The incident was reported in March 2021 after a hacker identified as Tillie Kottmann contacted Bloomberg News with details about the hack. Kottman said the breach was carried out by an international hacker collective. The intent behind the breach was to show the pervasiveness of video surveillance and the ease with which such systems can be compromised.
Kottman’s press release took credit for hacking Intel Corporation and Nissan Motor Company. The group’s reasons for hacking are “lots of curiosity, fighting for freedom of information and against intellectual property, a huge dose of anti-capitalism, a hint of anarchism—and it’s also just too much fun not to do it.”
The hack “exposes just how broadly we’re being surveilled, and how little care is put into at least securing the platforms used to do so, pursuing nothing but profit,” Kottmann said. “It’s just wild how I can see the things we always knew were happening, but we never got to see them.”
According to Kottman, ...
by Kevin Bliss
Staffing shortages in Wisconsin’s maximum security prison, Waupun Correctional Facility, prompted the Wisconsin Department of Corrections (WDOC) in June of 2021 to ask for guards at the state’s other prisons to voluntarily report to Waupun to work a two week pay period on a rotational basis through December. Many claim the shortage was due to former Governor Scott Walker’s signing Act 10 into law in 2011. This bill put an end to collective bargaining.
Working a shift outside a guard’s normal posting is colloquially known as a “force.” It occurs when staff is needed for weekends or holidays. Yet, this is the first time anyone has been sent across the state to another prison for a force. The WDOC covers housing, food, and mileage costs for this force.
WDOC prison population is lower than the national average. However, statistics from the Vera Institute of Justice show the population has increased 464% since 1983 and 20% since 2000. The increased population has required a proportional increase in the need for guards, which has not occurred.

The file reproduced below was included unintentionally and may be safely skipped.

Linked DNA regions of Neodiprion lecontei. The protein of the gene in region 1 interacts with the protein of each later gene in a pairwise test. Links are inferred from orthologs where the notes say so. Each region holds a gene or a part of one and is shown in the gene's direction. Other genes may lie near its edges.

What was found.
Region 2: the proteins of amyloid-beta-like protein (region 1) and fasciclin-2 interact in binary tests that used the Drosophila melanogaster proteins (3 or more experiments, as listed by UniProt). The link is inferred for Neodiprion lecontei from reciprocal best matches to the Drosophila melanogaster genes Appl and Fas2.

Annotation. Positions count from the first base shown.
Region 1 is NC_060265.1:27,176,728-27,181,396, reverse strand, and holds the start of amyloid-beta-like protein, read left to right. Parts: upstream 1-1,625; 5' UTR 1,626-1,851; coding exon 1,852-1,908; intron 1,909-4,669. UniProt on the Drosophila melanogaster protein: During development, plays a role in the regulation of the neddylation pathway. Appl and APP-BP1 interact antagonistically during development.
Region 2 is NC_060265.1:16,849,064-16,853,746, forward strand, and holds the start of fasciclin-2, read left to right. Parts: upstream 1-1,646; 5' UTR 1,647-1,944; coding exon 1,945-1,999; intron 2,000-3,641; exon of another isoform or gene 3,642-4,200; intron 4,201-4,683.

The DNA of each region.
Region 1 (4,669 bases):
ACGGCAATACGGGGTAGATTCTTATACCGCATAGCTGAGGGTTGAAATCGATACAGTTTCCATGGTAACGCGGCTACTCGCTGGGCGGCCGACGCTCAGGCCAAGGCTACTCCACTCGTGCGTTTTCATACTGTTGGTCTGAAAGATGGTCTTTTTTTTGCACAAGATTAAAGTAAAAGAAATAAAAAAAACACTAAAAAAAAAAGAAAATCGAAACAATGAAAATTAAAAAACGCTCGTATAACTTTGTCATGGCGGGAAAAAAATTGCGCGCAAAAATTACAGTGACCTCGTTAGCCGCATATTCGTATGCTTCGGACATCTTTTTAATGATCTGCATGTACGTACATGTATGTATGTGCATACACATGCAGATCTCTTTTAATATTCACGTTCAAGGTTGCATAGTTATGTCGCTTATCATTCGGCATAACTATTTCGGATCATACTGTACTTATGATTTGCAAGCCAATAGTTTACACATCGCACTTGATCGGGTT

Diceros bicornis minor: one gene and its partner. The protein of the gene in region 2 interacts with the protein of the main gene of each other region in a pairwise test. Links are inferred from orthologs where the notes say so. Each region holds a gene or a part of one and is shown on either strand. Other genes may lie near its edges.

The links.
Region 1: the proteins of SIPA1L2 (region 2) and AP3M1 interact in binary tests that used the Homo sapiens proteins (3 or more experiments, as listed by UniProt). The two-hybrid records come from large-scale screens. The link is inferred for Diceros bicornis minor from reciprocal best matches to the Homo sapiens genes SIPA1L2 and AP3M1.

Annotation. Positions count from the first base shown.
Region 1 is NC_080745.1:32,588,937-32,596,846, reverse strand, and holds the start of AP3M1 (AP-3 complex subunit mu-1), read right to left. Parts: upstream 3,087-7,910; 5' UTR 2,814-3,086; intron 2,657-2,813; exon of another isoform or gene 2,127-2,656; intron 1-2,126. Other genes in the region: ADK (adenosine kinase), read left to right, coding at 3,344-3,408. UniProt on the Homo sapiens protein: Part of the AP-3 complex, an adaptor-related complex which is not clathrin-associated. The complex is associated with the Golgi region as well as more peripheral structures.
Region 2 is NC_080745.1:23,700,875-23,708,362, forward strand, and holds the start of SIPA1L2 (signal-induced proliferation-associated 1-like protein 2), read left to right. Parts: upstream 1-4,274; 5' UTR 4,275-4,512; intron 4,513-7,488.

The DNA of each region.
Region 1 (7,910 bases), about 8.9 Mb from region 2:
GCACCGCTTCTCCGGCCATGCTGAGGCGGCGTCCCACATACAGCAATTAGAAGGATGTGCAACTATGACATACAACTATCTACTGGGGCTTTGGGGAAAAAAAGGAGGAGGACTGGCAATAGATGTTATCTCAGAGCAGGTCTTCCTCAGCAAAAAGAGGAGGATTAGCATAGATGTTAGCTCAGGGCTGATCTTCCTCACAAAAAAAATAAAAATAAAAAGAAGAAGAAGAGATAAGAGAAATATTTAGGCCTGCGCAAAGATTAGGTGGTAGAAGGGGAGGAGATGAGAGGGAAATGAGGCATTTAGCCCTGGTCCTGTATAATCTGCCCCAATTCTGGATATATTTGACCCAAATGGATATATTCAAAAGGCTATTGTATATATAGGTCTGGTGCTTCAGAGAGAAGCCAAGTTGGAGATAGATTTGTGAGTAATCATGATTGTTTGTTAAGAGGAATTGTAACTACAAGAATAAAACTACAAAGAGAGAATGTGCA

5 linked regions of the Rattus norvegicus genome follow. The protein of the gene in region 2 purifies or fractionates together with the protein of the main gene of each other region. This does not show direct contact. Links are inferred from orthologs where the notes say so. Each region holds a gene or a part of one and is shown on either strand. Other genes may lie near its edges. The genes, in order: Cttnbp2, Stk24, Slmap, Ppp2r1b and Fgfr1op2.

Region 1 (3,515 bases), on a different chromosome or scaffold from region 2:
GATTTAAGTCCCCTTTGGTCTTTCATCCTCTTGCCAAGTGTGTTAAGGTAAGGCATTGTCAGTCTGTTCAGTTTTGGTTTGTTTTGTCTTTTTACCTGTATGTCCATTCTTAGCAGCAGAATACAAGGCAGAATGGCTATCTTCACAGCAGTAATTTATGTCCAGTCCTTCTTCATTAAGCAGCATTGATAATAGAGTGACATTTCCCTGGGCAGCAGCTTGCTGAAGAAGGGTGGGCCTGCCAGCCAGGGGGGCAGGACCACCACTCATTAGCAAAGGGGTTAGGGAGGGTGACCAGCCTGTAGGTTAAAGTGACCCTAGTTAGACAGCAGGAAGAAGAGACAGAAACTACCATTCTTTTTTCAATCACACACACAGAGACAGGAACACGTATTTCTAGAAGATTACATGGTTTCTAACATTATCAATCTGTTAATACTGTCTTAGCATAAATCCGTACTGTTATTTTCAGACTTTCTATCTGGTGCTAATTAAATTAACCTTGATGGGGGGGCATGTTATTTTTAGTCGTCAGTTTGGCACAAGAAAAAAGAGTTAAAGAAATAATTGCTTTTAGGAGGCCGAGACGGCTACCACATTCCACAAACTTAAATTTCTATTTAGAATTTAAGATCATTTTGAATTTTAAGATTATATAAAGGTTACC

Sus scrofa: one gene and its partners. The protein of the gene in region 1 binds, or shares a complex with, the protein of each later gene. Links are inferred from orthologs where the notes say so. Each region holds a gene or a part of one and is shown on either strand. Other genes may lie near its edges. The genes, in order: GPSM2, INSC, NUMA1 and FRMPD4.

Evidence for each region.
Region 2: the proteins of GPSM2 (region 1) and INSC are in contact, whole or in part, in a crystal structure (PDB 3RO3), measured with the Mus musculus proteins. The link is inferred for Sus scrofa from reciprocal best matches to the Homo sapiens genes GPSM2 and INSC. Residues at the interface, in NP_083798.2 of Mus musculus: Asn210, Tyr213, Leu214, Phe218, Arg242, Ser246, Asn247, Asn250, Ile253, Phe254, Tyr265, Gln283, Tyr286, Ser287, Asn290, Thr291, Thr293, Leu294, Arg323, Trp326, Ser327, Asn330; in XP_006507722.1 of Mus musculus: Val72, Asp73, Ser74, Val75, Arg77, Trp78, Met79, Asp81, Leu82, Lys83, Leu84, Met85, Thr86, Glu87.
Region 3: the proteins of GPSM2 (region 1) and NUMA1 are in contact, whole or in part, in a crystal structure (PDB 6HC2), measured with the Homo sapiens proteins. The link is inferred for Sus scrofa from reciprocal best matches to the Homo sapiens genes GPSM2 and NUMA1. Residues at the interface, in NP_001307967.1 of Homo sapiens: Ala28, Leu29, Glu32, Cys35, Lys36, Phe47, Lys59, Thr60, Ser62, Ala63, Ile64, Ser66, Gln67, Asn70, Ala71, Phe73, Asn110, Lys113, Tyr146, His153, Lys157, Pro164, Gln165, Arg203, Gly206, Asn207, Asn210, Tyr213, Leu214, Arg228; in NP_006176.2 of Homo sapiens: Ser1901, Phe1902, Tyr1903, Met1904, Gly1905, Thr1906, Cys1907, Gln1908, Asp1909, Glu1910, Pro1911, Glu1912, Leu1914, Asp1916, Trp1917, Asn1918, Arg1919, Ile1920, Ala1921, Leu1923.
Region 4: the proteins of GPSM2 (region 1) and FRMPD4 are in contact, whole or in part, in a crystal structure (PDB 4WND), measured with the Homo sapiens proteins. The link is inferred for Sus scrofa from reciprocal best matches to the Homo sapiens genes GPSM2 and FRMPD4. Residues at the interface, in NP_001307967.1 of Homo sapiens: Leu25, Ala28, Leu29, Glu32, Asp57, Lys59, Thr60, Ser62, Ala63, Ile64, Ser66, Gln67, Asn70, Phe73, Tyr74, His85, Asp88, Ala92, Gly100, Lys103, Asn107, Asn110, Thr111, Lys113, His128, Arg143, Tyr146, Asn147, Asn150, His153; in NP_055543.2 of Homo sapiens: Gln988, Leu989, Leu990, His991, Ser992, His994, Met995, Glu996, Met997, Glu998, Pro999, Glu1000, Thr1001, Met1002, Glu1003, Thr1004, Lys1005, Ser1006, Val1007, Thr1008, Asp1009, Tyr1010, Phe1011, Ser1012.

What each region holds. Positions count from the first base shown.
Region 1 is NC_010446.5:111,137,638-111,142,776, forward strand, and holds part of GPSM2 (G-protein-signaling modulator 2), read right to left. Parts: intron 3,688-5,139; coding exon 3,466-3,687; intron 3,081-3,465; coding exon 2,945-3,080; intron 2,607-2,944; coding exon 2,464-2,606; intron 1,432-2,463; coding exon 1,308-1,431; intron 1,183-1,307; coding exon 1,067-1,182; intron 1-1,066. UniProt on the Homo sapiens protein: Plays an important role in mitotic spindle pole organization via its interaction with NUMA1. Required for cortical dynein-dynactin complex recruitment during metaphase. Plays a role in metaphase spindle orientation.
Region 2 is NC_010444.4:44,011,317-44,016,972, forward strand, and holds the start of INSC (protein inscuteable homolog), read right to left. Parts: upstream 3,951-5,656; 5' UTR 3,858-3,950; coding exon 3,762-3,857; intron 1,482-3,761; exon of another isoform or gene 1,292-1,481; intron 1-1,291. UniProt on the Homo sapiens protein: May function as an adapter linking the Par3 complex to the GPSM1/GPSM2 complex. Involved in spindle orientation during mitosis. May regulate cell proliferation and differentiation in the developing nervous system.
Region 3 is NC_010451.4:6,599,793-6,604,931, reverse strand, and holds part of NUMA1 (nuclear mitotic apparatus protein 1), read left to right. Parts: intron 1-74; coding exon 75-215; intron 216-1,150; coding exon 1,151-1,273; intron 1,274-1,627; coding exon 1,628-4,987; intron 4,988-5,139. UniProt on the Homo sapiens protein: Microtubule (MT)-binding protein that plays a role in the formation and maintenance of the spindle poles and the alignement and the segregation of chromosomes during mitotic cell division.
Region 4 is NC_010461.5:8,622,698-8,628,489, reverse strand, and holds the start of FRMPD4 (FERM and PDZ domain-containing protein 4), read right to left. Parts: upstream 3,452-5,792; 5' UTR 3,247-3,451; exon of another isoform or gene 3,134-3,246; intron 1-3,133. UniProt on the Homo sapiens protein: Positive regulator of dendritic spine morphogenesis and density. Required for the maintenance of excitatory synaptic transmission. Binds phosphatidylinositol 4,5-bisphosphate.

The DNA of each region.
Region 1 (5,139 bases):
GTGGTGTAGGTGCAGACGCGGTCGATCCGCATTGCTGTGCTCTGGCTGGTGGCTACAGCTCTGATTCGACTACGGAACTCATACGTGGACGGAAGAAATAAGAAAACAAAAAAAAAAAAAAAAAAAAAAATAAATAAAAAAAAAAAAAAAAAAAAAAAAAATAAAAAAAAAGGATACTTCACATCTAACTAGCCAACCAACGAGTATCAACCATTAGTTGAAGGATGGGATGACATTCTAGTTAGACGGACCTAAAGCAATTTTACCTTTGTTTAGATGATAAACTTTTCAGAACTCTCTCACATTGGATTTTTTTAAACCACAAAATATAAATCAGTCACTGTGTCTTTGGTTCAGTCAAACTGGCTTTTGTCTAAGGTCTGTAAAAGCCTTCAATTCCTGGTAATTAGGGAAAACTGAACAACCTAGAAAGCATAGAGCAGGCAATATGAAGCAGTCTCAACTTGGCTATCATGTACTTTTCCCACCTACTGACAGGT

Waupun is currently understaffed by 45.3%, meaning it has 134 vacancies out of a possible staff of 296. This prison may be by ...
by Kevin Bliss
Joel Castón, 44, a prisoner of the District of Columbia Jail, may be the first incarcerated elected official in the nation. He won the special election June 15, 2021 for the Ward 7 Advisory Neighborhood Commission seat, beating out four others for the position—who were also fellow prisoners.
A Georgetown Prison Scholar who has served 26 years for a murder conviction at age 18, Castón was doing research for a podcast he hosted when he found that convicted felons could not only vote in the District of Columbia (even while still incarcerated), but could hold office as well. After considering what it meant to give residents of the jail a voice, Castón threw his hat in the ring as a write-in candidate. He then prepared a quick campaign based on the principles of dignity and inclusion. And, with the help of the jail staff, Castón made a campaign video for release.
Castón won the first election hands down. But, an error in his voter registration address caused him to be disqualified. A special election was held June 15, 2021 to fill the open seat. This time, though, four candidates ran against Castón—Aaron Brown, Keith Littlepage-El, Gary Proctor, ...